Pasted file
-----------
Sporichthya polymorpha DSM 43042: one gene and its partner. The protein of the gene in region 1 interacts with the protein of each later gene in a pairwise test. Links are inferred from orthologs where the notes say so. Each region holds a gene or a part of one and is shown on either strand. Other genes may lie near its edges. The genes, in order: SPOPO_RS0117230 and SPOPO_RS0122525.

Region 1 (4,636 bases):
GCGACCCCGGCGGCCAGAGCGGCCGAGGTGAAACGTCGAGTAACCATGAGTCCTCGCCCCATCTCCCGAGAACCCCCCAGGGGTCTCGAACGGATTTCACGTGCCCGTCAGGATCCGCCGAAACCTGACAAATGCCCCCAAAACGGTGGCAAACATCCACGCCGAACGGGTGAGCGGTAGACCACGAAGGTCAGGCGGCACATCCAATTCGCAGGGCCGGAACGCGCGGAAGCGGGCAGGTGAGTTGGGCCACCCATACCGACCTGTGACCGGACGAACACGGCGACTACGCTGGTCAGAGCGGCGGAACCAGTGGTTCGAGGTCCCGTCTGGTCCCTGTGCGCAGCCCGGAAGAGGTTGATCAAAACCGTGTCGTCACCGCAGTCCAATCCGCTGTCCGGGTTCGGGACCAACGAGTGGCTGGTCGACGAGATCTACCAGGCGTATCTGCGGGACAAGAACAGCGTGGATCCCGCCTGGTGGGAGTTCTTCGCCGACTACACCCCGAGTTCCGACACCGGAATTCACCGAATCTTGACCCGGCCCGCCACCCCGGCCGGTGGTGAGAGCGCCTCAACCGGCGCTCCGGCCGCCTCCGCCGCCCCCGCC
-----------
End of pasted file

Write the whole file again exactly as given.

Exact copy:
Sporichthya polymorpha DSM 43042: one gene and its partner. The protein of the gene in region 1 interacts with the protein of each later gene in a pairwise test. Links are inferred from orthologs where the notes say so. Each region holds a gene or a part of one and is shown on either strand. Other genes may lie near its edges. The genes, in order: SPOPO_RS0117230 and SPOPO_RS0122525.

Region 1 (4,636 bases):
GCGACCCCGGCGGCCAGAGCGGCCGAGGTGAAACGTCGAGTAACCATGAGTCCTCGCCCCATCTCCCGAGAACCCCCCAGGGGTCTCGAACGGATTTCACGTGCCCGTCAGGATCCGCCGAAACCTGACAAATGCCCCCAAAACGGTGGCAAACATCCACGCCGAACGGGTGAGCGGTAGACCACGAAGGTCAGGCGGCACATCCAATTCGCAGGGCCGGAACGCGCGGAAGCGGGCAGGTGAGTTGGGCCACCCATACCGACCTGTGACCGGACGAACACGGCGACTACGCTGGTCAGAGCGGCGGAACCAGTGGTTCGAGGTCCCGTCTGGTCCCTGTGCGCAGCCCGGAAGAGGTTGATCAAAACCGTGTCGTCACCGCAGTCCAATCCGCTGTCCGGGTTCGGGACCAACGAGTGGCTGGTCGACGAGATCTACCAGGCGTATCTGCGGGACAAGAACAGCGTGGATCCCGCCTGGTGGGAGTTCTTCGCCGACTACACCCCGAGTTCCGACACCGGAATTCACCGAATCTTGACCCGGCCCGCCACCCCGGCCGGTGGTGAGAGCGCCTCAACCGGCGCTCCGGCCGCCTCCGCCGCCCCCGCC